I came across this quiz: "Je regarde de belles collines." which confuses me a lot when choosing the answer. Because if taken out of the context of this specific lesson, I personally can't tell whether it's:
1. "I'm looking at some (des) beautiful hills"
2. "I'm looking from (de) these (les) beautiful hills " which I think also makes sense.
The answers available are:
a) "I'm looking at beautiful hills." (correct answer)
b) "I'm watching from beautiful hills."
Can I ask why a) is correct and b) is not? Is it because "regarder de" doesn't mean "watching from"? If this is the case, what happens if it's another verb + de (in french) that means verb + from (in english)? Better yet, how can I actually say option b) in french?
I hope my question makes sense.
Usually you'd use regarder depuis as "watching from".
Je regarde de belles collines. -- I'm looking at beautiful hills.Je regarde depuis de belles collines. -- I'm looking from beautiful hills.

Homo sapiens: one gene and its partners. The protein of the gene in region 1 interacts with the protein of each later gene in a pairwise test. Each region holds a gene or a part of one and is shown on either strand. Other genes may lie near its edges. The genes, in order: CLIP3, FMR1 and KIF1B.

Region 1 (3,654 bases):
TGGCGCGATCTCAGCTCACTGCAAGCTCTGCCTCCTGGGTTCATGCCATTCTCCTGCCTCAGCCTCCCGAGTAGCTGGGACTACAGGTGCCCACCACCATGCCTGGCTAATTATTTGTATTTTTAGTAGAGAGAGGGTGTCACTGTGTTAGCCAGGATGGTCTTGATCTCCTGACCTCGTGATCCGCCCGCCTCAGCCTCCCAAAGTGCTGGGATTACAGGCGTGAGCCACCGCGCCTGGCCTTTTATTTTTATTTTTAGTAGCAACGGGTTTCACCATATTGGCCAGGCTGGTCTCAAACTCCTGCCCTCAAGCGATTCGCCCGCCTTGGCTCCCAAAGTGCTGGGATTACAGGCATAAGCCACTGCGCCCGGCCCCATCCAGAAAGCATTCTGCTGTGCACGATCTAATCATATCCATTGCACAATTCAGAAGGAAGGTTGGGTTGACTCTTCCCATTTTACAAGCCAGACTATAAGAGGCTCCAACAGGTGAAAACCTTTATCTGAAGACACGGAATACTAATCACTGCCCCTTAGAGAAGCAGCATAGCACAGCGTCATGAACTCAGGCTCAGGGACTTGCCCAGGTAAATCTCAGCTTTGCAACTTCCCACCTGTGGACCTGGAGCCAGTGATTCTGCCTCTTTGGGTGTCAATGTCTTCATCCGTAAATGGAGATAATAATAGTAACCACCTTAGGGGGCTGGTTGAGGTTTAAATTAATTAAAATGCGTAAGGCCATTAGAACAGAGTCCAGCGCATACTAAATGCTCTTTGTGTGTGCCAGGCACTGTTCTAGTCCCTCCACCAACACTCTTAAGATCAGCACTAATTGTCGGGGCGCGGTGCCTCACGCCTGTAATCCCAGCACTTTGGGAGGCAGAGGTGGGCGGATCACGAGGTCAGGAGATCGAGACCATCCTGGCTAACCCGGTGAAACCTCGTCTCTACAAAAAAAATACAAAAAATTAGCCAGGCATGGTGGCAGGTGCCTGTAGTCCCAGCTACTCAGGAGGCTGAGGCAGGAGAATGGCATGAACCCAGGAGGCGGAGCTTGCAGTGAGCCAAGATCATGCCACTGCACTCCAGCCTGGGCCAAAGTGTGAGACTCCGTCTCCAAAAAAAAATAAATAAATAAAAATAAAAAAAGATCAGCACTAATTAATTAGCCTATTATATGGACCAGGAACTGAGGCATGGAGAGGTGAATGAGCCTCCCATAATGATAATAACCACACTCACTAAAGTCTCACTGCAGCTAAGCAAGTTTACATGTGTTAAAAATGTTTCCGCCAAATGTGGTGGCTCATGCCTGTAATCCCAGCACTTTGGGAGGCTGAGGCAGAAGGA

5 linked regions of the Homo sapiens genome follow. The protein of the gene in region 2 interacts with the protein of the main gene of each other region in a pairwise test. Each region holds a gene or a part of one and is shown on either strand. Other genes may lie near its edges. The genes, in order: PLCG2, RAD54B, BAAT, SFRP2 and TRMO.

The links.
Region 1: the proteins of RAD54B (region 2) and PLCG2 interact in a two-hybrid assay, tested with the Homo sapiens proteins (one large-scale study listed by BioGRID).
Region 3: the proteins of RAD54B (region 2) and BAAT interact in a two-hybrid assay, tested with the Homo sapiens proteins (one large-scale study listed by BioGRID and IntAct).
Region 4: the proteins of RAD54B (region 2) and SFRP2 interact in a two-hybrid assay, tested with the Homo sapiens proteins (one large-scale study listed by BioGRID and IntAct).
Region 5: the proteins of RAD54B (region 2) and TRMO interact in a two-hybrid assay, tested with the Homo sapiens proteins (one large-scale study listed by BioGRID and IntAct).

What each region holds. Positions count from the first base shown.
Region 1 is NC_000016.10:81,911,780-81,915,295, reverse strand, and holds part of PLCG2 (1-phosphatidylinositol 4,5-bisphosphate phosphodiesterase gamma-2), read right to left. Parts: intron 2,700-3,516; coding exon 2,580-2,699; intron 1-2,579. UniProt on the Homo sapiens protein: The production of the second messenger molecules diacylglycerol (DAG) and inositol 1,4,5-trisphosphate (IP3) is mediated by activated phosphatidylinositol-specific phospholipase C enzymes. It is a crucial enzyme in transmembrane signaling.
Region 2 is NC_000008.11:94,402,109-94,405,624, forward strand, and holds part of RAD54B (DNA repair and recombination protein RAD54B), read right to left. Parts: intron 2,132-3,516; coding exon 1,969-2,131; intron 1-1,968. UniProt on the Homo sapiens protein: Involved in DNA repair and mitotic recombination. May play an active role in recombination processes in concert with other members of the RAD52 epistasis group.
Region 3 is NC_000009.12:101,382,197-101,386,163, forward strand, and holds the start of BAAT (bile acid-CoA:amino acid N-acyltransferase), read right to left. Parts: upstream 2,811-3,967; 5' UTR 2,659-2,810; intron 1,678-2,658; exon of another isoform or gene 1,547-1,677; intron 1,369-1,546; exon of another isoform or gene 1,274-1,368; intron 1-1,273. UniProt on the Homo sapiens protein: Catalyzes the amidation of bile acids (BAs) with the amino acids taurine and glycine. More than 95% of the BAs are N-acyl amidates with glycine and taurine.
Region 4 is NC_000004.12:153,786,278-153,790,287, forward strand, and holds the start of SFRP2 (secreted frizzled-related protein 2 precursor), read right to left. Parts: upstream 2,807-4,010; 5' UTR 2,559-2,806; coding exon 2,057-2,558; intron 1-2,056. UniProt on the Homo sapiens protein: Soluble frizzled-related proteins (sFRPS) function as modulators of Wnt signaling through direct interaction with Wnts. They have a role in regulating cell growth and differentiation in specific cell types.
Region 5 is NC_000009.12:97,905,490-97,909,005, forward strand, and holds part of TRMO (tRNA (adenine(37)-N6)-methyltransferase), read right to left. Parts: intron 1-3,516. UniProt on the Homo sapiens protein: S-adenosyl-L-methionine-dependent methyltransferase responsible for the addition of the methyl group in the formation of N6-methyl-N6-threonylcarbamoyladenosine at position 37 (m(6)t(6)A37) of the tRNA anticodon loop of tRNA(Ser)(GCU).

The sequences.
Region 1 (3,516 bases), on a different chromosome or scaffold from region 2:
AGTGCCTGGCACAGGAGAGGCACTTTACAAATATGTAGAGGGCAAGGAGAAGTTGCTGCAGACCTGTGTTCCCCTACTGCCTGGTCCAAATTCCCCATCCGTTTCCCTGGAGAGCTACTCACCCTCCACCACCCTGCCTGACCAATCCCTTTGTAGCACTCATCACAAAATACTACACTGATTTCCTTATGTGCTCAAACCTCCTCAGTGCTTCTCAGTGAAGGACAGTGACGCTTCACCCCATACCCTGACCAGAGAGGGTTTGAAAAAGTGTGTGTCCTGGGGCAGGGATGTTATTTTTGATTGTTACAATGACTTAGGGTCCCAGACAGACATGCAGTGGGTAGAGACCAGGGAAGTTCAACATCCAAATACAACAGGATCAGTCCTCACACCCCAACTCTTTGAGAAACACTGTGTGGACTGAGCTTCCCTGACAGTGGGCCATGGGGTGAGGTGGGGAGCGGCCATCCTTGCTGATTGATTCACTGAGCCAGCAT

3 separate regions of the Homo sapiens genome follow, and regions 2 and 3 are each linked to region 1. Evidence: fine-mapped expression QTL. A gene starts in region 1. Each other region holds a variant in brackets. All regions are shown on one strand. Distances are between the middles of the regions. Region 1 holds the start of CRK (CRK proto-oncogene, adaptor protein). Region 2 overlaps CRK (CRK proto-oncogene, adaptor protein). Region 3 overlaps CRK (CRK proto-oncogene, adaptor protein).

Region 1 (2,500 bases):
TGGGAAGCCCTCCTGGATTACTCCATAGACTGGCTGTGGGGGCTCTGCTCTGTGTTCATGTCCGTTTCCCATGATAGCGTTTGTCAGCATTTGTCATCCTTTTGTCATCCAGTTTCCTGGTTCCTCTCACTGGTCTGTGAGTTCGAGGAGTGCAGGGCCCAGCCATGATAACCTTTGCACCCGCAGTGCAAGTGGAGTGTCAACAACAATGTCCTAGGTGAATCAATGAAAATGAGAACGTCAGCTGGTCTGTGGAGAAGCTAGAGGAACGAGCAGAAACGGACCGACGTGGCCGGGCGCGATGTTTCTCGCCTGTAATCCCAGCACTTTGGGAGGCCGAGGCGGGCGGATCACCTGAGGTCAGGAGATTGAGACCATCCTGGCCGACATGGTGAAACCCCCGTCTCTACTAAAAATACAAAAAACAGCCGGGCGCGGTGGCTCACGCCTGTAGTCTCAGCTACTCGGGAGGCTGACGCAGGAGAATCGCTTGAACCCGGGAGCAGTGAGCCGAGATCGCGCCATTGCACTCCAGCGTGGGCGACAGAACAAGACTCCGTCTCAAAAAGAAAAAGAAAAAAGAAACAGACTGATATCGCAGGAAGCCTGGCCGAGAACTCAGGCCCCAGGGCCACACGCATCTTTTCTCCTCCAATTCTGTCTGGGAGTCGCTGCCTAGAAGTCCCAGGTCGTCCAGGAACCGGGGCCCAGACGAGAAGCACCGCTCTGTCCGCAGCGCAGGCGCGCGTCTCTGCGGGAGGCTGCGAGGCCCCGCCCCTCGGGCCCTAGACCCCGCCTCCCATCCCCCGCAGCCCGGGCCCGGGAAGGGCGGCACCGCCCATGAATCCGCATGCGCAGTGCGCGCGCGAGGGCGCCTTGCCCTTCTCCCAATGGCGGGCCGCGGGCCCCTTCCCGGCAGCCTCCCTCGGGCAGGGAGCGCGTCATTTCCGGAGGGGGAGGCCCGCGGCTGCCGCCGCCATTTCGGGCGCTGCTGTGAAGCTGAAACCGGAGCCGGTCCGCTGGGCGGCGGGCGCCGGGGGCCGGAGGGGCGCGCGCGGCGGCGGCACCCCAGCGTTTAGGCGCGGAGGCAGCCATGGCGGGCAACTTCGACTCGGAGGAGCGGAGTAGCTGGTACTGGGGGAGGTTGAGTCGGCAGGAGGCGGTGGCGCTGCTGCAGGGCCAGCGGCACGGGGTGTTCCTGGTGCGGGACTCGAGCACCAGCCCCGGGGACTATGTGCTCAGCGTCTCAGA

I think the difficulty comes from the confusion between partitive and indefinite articles.
In this case, the expression is "I am looking at some hills" --> Je regarde des collines where "des" is an indefinite article, and the verb is being used transitively.
Now, when an adjective is employed "beautiful" then the indefinite article (des) becomes "de" because the adjective precedes the noun (collines).
I see this as the nub of the confusion that is between partitive and indefinite articles usage.
Je regarde de la position de belles collines --> I'm watching from beautiful hills
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